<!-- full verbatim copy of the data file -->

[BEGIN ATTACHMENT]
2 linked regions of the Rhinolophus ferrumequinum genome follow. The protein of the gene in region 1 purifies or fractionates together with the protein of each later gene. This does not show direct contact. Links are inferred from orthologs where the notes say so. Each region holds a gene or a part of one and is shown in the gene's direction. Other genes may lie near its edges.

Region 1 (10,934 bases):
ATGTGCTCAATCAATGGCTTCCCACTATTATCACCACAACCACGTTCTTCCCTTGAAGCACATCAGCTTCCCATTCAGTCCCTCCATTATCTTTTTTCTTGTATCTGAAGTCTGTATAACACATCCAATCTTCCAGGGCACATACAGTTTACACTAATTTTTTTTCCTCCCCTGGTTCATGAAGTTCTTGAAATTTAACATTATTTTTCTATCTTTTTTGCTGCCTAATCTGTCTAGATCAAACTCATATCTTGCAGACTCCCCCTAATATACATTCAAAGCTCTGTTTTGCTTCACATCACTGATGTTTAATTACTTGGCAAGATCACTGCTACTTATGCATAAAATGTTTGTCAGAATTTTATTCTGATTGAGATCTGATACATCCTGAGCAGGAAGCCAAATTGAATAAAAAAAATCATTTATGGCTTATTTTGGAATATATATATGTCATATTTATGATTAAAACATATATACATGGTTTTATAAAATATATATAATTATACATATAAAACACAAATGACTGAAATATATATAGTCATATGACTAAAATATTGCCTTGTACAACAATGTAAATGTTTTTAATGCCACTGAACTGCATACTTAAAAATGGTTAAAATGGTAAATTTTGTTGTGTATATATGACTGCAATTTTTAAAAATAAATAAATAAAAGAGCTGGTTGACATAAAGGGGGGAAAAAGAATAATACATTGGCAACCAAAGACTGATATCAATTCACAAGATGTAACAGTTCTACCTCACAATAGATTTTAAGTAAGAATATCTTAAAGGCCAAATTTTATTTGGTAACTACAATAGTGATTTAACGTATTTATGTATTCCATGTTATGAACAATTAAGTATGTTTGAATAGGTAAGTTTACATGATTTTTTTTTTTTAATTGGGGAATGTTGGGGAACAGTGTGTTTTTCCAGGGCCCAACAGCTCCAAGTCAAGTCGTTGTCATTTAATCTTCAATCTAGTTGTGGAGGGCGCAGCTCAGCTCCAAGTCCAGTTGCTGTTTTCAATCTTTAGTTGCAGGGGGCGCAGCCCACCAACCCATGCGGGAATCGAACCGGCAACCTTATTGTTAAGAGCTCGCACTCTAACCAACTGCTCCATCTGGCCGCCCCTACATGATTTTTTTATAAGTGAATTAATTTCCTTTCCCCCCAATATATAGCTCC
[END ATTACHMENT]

2 linked regions of the Rhinolophus ferrumequinum genome follow. The protein of the gene in region 1 purifies or fractionates together with the protein of each later gene. This does not show direct contact. Links are inferred from orthologs where the notes say so. Each region holds a gene or a part of one and is shown in the gene's direction. Other genes may lie near its edges.

Region 1 (10,934 bases):
ATGTGCTCAATCAATGGCTTCCCACTATTATCACCACAACCACGTTCTTCCCTTGAAGCACATCAGCTTCCCATTCAGTCCCTCCATTATCTTTTTTCTTGTATCTGAAGTCTGTATAACACATCCAATCTTCCAGGGCACATACAGTTTACACTAATTTTTTTTCCTCCCCTGGTTCATGAAGTTCTTGAAATTTAACATTATTTTTCTATCTTTTTTGCTGCCTAATCTGTCTAGATCAAACTCATATCTTGCAGACTCCCCCTAATATACATTCAAAGCTCTGTTTTGCTTCACATCACTGATGTTTAATTACTTGGCAAGATCACTGCTACTTATGCATAAAATGTTTGTCAGAATTTTATTCTGATTGAGATCTGATACATCCTGAGCAGGAAGCCAAATTGAATAAAAAAAATCATTTATGGCTTATTTTGGAATATATATATGTCATATTTATGATTAAAACATATATACATGGTTTTATAAAATATATATAATTATACATATAAAACACAAATGACTGAAATATATATAGTCATATGACTAAAATATTGCCTTGTACAACAATGTAAATGTTTTTAATGCCACTGAACTGCATACTTAAAAATGGTTAAAATGGTAAATTTTGTTGTGTATATATGACTGCAATTTTTAAAAATAAATAAATAAAAGAGCTGGTTGACATAAAGGGGGGAAAAAGAATAATACATTGGCAACCAAAGACTGATATCAATTCACAAGATGTAACAGTTCTACCTCACAATAGATTTTAAGTAAGAATATCTTAAAGGCCAAATTTTATTTGGTAACTACAATAGTGATTTAACGTATTTATGTATTCCATGTTATGAACAATTAAGTATGTTTGAATAGGTAAGTTTACATGATTTTTTTTTTTTAATTGGGGAATGTTGGGGAACAGTGTGTTTTTCCAGGGCCCAACAGCTCCAAGTCAAGTCGTTGTCATTTAATCTTCAATCTAGTTGTGGAGGGCGCAGCTCAGCTCCAAGTCCAGTTGCTGTTTTCAATCTTTAGTTGCAGGGGGCGCAGCCCACCAACCCATGCGGGAATCGAACCGGCAACCTTATTGTTAAGAGCTCGCACTCTAACCAACTGCTCCATCTGGCCGCCCCTACATGATTTTTTTATAAGTGAATTAATTTCCTTTCCCCCCAATATATAGCTCC